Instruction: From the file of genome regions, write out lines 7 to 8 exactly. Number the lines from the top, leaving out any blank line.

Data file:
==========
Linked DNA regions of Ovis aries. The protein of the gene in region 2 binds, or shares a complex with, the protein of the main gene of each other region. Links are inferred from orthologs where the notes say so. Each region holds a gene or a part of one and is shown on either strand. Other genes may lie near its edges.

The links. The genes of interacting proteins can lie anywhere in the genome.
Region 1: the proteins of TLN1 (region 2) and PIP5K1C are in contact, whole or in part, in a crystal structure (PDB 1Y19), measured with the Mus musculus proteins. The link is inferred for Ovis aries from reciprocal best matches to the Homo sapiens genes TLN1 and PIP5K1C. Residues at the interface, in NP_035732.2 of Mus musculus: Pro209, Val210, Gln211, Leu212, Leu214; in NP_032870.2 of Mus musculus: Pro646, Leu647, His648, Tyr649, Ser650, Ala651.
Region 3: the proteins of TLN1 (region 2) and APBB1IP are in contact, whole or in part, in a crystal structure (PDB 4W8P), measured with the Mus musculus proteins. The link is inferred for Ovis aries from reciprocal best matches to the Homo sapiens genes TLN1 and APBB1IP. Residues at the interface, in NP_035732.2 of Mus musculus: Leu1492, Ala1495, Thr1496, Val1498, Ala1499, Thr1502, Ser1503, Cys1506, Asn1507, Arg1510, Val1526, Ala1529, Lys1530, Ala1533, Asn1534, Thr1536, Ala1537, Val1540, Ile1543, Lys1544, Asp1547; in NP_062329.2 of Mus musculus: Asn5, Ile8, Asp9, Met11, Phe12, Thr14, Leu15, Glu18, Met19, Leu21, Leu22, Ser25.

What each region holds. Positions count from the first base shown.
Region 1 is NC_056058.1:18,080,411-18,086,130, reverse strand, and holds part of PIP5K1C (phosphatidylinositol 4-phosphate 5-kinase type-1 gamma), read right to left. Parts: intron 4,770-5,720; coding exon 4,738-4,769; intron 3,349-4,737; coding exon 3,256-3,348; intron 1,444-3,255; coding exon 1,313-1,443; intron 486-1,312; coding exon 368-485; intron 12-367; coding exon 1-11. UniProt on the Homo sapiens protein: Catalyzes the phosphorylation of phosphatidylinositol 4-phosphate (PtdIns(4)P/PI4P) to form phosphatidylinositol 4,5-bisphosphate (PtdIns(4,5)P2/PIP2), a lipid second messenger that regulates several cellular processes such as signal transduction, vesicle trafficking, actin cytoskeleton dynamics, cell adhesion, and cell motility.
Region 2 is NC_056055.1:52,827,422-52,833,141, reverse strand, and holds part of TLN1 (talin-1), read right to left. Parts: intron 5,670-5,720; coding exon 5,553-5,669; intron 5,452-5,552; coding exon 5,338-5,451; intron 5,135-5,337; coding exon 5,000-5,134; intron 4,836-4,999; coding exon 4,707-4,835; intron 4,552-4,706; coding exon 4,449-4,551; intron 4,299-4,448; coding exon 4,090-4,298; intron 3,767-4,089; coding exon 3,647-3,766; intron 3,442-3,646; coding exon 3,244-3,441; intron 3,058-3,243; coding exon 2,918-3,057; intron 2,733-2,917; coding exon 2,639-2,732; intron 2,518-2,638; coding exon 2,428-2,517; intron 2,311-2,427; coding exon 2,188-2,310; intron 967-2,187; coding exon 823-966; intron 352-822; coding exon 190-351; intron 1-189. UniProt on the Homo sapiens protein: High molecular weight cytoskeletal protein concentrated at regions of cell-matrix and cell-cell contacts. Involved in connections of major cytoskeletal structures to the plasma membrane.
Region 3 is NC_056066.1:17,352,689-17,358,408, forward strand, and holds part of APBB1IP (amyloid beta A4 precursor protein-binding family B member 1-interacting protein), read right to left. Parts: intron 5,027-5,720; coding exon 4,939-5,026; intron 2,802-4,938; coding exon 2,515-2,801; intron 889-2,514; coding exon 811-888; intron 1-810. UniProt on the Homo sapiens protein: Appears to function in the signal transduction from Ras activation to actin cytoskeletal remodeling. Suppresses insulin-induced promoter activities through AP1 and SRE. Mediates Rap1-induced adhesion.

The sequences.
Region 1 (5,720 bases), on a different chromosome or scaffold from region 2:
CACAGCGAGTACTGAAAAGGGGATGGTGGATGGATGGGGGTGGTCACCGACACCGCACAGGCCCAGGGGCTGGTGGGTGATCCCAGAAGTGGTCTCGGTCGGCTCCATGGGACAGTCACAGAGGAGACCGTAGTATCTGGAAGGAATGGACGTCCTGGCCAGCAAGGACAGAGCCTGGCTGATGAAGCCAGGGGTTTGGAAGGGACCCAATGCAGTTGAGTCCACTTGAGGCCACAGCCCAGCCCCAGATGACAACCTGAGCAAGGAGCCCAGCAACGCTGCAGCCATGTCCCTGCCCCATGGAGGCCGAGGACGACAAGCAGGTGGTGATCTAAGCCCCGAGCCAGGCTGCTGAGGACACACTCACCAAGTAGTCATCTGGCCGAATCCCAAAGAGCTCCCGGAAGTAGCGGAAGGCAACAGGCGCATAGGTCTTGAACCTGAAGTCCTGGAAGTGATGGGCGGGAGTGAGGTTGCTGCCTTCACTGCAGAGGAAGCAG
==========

Region 2 is NC_056055.1:52,827,422-52,833,141, reverse strand, and holds part of TLN1 (talin-1), read right to left. Parts: intron 5,670-5,720; coding exon 5,553-5,669; intron 5,452-5,552; coding exon 5,338-5,451; intron 5,135-5,337; coding exon 5,000-5,134; intron 4,836-4,999; coding exon 4,707-4,835; intron 4,552-4,706; coding exon 4,449-4,551; intron 4,299-4,448; coding exon 4,090-4,298; intron 3,767-4,089; coding exon 3,647-3,766; intron 3,442-3,646; coding exon 3,244-3,441; intron 3,058-3,243; coding exon 2,918-3,057; intron 2,733-2,917; coding exon 2,639-2,732; intron 2,518-2,638; coding exon 2,428-2,517; intron 2,311-2,427; coding exon 2,188-2,310; intron 967-2,187; coding exon 823-966; intron 352-822; coding exon 190-351; intron 1-189. UniProt on the Homo sapiens protein: High molecular weight cytoskeletal protein concentrated at regions of cell-matrix and cell-cell contacts. Involved in connections of major cytoskeletal structures to the plasma membrane.
Region 3 is NC_056066.1:17,352,689-17,358,408, forward strand, and holds part of APBB1IP (amyloid beta A4 precursor protein-binding family B member 1-interacting protein), read right to left. Parts: intron 5,027-5,720; coding exon 4,939-5,026; intron 2,802-4,938; coding exon 2,515-2,801; intron 889-2,514; coding exon 811-888; intron 1-810. UniProt on the Homo sapiens protein: Appears to function in the signal transduction from Ras activation to actin cytoskeletal remodeling. Suppresses insulin-induced promoter activities through AP1 and SRE. Mediates Rap1-induced adhesion.